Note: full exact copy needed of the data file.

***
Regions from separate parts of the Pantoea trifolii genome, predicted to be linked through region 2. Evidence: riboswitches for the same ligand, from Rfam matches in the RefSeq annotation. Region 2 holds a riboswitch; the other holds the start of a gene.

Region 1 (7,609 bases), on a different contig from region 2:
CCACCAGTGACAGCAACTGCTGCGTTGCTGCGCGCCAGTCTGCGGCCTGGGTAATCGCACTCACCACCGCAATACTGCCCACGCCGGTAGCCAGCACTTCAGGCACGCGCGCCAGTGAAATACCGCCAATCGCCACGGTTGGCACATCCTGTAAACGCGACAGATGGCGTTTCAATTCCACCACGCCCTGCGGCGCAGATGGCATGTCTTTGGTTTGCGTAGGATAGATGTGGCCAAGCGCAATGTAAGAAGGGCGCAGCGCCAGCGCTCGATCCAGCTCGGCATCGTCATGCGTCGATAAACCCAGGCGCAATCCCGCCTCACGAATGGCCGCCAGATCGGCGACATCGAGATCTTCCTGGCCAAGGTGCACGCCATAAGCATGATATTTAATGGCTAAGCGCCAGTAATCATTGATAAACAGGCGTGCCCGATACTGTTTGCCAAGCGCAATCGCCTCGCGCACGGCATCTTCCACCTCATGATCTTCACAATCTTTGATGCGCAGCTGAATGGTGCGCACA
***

Regions from separate parts of the Pantoea trifolii genome, predicted to be linked through region 2. Evidence: riboswitches for the same ligand, from Rfam matches in the RefSeq annotation. Region 2 holds a riboswitch; the other holds the start of a gene.

Region 1 (7,609 bases), on a different contig from region 2:
CCACCAGTGACAGCAACTGCTGCGTTGCTGCGCGCCAGTCTGCGGCCTGGGTAATCGCACTCACCACCGCAATACTGCCCACGCCGGTAGCCAGCACTTCAGGCACGCGCGCCAGTGAAATACCGCCAATCGCCACGGTTGGCACATCCTGTAAACGCGACAGATGGCGTTTCAATTCCACCACGCCCTGCGGCGCAGATGGCATGTCTTTGGTTTGCGTAGGATAGATGTGGCCAAGCGCAATGTAAGAAGGGCGCAGCGCCAGCGCTCGATCCAGCTCGGCATCGTCATGCGTCGATAAACCCAGGCGCAATCCCGCCTCACGAATGGCCGCCAGATCGGCGACATCGAGATCTTCCTGGCCAAGGTGCACGCCATAAGCATGATATTTAATGGCTAAGCGCCAGTAATCATTGATAAACAGGCGTGCCCGATACTGTTTGCCAAGCGCAATCGCCTCGCGCACGGCATCTTCCACCTCATGATCTTCACAATCTTTGATGCGCAGCTGAATGGTGCGCACA